Acting 101: wait for the thing you’re reacting to before you react. It’s why actors don’t fall over before they’re punched, scream before the demonic claw reaches out of the mirror or sign for courier deliveries saying, ‘That’s funny – I didn’t order Gwyneth Paltrow’s head in a box’. It’s why I ruined my own big screen appearance, playing ‘Hapless Journalist’ arriving at a venue to interview Wolf Alice in Michael Winterbottom’s On The Road, when I leapt out of the taxi and immediately marched off in the direction of the band’s tour bus before I was told by ‘Tour Assistant’ that that’s where they were waiting for me.
Now, I’m not saying that Michael Kiwanuka had been pre-warned that Annie Mac was going to surprise him on The One Show with the news that he was the worthy winner of the 2020 Mercury Prize as he arrived at what he thought was a run-of-the-mill Jools Holland interview. When his face lit up on the words “You are the overall winner…” without waiting to hear what he’d won (a phone-in poll on who should’ve replaced Sandi Toksvig on Bake Off? His first 10 pounds free on Foxy Bingo? Some overalls?), perhaps it was a genuine sign that he just loves winning shit.
To be fair, when you’re booked to do a BBC interview at the exact time the Mercury Prize winner is due to be announced, you might have more of an inkling that you’ve won than, say, Sports Team sitting hopefully by the phone in their stagewear hoping that the Beeb are capable of secretly turning their Xbox camera into a remote live feed to the studio. But there was still the danger that Kiwanuka would punch the air shouting “Kiss my arse, Marling!”, only to be told that, for being Jools’s one thousandth interviewee, he’d actually won tickets to an Ian Brown TED talk.
What will undoubtedly go down as one of the greatest TV moments of 2020 – against, let’s face it, some of the least stiff competition since Naked Attraction – should also be the long-term future of award ceremonies. The Mercury Prize is rare in that, like the NME Awards, it showcases artists and genres that otherwise don’t get much exposure in mainstream culture – you won’t find Lanterns On The Lake getting invited to do their new single on an X Factor results show. But how much better would the Brits, the Grammys and all the other tedious four-hour backslaps be if they were done by stealth from now on?
Imagine if, rather than parading down carpets in outfits made of silver-spun narwhal whiskers to be applauded by their fellow millionaires for the sheer heft of your streaming numbers alone, stars were surprised in the street by a couple of Little Mix leaping out of a wheelie bin wielding an Ivor Novello like a pair of crazed stalker Eamon Andrews. And with the ovation of their massed superstar peers replaced by Jools Holland giving them two thumbs up from a nearby doorway.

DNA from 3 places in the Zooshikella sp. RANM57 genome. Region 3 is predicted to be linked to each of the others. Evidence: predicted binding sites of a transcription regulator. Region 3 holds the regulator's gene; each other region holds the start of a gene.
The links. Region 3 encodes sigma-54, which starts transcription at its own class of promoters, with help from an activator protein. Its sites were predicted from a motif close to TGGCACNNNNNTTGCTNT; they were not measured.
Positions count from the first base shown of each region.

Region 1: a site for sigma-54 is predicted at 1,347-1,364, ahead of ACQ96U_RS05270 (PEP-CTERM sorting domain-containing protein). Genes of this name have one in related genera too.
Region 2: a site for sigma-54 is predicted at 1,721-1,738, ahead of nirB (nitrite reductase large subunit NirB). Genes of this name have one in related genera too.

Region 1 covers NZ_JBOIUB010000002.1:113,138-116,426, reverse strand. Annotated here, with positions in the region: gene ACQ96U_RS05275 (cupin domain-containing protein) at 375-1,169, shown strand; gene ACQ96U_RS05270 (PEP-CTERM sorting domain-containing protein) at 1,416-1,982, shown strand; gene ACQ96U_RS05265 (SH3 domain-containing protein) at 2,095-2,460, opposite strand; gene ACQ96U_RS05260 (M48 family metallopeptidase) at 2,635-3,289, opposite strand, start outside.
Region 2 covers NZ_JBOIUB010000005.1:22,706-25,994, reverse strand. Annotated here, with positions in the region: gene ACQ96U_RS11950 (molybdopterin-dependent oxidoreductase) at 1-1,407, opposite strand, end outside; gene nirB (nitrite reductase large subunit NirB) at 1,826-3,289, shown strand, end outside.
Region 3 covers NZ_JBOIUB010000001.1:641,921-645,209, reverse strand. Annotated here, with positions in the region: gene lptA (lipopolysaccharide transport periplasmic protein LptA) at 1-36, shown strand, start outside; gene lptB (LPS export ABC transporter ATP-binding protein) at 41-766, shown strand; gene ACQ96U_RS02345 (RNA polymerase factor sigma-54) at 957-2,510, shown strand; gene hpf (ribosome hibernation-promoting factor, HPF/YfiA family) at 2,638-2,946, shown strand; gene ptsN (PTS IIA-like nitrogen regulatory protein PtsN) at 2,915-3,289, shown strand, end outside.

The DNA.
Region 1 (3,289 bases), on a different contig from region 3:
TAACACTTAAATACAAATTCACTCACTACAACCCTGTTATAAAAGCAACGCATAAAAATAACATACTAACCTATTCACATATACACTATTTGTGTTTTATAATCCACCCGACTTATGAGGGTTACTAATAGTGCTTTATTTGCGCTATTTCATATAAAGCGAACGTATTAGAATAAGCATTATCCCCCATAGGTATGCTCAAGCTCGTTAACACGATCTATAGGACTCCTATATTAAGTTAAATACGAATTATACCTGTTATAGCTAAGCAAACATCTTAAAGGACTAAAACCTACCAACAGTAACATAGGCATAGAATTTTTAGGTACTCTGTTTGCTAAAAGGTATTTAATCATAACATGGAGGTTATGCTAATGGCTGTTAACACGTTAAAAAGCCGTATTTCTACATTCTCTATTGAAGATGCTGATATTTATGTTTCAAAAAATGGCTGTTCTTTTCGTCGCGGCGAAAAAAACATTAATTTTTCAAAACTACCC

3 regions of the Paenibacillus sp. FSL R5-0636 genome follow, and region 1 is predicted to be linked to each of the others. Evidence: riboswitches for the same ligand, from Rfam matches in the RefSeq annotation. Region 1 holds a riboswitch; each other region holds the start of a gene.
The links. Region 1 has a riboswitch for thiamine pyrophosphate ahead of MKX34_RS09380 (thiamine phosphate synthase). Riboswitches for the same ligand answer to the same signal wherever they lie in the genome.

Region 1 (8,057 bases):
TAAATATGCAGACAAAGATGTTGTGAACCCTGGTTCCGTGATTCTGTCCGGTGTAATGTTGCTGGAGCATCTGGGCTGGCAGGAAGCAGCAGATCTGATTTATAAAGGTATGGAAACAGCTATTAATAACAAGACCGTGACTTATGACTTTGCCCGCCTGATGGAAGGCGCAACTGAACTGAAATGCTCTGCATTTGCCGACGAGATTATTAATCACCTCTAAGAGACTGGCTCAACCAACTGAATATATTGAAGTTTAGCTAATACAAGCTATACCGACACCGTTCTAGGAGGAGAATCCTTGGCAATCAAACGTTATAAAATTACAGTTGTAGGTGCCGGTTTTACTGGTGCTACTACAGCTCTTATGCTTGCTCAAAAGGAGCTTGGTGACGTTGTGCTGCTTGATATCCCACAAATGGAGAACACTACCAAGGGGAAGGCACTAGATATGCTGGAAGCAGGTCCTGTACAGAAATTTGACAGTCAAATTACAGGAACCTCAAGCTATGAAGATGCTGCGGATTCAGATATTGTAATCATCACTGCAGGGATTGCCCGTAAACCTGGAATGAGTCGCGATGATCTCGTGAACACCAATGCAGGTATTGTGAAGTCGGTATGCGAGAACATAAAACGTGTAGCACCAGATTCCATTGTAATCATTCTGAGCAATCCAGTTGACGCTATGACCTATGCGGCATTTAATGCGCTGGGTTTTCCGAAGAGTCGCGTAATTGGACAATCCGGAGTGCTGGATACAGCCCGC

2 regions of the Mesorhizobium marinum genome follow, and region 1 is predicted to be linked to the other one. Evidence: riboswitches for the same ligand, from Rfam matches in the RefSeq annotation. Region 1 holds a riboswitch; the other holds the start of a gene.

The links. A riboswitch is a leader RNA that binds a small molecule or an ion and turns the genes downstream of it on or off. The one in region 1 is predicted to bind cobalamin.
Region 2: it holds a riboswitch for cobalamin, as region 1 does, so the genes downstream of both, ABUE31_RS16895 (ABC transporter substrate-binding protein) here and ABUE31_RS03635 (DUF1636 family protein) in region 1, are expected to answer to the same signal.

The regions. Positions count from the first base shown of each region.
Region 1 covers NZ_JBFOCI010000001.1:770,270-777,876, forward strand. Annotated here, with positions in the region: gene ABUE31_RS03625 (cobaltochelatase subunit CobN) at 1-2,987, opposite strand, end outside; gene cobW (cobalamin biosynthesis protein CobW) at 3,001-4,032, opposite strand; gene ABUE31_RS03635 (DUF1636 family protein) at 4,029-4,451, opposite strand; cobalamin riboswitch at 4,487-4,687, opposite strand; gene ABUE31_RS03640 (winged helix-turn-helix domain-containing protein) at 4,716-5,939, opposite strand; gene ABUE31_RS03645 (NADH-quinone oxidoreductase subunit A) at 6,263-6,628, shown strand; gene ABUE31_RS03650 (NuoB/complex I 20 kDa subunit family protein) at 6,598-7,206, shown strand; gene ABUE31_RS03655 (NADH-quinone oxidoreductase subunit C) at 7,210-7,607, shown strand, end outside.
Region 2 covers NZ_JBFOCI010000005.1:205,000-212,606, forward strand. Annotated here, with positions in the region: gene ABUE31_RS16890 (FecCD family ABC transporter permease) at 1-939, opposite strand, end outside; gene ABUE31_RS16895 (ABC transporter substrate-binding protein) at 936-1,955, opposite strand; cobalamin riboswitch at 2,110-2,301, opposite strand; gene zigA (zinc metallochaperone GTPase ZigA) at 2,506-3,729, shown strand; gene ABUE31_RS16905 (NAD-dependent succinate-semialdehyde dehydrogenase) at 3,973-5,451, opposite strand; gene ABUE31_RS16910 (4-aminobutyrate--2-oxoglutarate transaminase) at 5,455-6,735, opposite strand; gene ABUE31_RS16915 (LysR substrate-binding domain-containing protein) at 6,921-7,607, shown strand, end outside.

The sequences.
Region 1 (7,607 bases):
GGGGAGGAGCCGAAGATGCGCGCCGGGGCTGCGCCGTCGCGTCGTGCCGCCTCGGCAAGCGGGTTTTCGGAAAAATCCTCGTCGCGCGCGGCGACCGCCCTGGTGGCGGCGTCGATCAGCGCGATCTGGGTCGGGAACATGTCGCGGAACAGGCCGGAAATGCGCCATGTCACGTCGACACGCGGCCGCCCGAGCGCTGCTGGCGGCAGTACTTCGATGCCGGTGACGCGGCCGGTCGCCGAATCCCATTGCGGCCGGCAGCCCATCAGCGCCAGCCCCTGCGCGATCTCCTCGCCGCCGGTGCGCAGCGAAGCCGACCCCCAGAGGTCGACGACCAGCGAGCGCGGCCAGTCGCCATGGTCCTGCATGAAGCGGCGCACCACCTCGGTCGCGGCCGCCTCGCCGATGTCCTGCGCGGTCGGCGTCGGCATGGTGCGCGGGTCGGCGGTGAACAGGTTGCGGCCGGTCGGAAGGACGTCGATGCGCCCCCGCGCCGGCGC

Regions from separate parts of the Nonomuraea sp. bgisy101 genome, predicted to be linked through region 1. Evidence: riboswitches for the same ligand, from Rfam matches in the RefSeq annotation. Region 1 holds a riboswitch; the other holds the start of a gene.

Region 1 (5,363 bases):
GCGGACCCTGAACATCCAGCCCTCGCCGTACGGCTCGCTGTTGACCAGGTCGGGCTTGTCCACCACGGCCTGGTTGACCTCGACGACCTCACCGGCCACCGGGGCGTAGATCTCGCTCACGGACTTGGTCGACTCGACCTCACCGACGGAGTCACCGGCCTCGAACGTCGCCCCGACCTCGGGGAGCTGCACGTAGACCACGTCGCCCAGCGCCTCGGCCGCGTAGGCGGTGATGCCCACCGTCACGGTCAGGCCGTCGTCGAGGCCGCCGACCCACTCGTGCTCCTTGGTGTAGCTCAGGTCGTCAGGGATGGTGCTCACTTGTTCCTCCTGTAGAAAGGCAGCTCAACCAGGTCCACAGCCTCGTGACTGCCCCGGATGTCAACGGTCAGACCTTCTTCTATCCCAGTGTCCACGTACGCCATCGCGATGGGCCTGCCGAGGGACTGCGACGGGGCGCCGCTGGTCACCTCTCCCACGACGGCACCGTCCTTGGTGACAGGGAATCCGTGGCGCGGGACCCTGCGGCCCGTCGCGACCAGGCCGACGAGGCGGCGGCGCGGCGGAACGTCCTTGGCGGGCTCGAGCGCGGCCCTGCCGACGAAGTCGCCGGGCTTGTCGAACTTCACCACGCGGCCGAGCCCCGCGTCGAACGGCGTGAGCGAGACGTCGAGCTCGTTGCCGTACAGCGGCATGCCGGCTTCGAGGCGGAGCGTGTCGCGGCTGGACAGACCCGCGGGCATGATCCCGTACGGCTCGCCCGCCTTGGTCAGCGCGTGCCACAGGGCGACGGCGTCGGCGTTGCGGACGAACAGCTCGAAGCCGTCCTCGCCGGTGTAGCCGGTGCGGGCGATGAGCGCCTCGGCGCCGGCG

The benefits would be countless. No more nervous James Corden or Jack Whitehall gags curling up and dying in the cold, dry vacuum of an O2 full of artists so chronically Botoxed they’d lose an ear if they risked a laugh. No more insincere scripted banter between award co-presenters who clearly met twelve seconds ago and are hate-grinning their way through the few demeaning minutes on camera until they can sack their agent for putting them on a stage with this other bozo. No more parades of high-priority major label acts padding out the ‘live performance’ bill with painfully average soul songs, which are immediately hailed as “phenomenal” and “this year’s Adele Moment” by Fearne Cotton, who’d be emotionally overwhelmed by a dachshund noisily shitting out a snooker ball if the autocue told her to be.
And no more pre-prepared speeches. At a stealth award ceremony, you’d really get an insight into the true natures of the stars. The diva who might graciously thank God and the academy at a glittery televised event might, revealingly, be more likely to have Dermot O’Leary disembowelled with his own Brit by her security if he came at her with one in an underground car park. The cult rock band, with no time to rehearse their snarled acceptance shrug, might break down and weep like Paltrow in an Oscar factory at the unexpected honour. Acceptance speeches would be so much more candid before any handlers got to censor them, sticking it to thieving ex-managers, telling the other nominees why they’re not fit to de-blue your M&Ms or waving your award straight down the camera and screaming at the ex that the album’s about: “Too ginger for you now, am I, Denise!?”
Kanye West would really have to up his game. It would take him months of planning to isolate the categories he thinks Beyonce should win and then personally trail the other nominees to make sure he’s there to invade the presentation ceremony, wherever and whenever it may occur. It’d be like a really self-important Hunted, and it might even distract him from trying to crush the remaining embers of America beneath his special edition MAGA Yeezys.
Most of music’s award ceremonies have become so formulaic, dreary and smugly ‘establishment’ that the ninja approach necessitated by corona might well be the shake-up they desperately need. Opening an envelope and shouting “Stormzy!” is no longer the dopamine blitzkrieg it once was, so let’s see how pop’s big hitters deal with drive-by honourings, presentations disguised as drug interventions or Michael McIntyre breaking into their house at 3am to award them Best International Male. And, best of all, it might also spare us the depressing bit at the end, as stealth award presenters would only have to list the people that they sadly lost in traffic this year.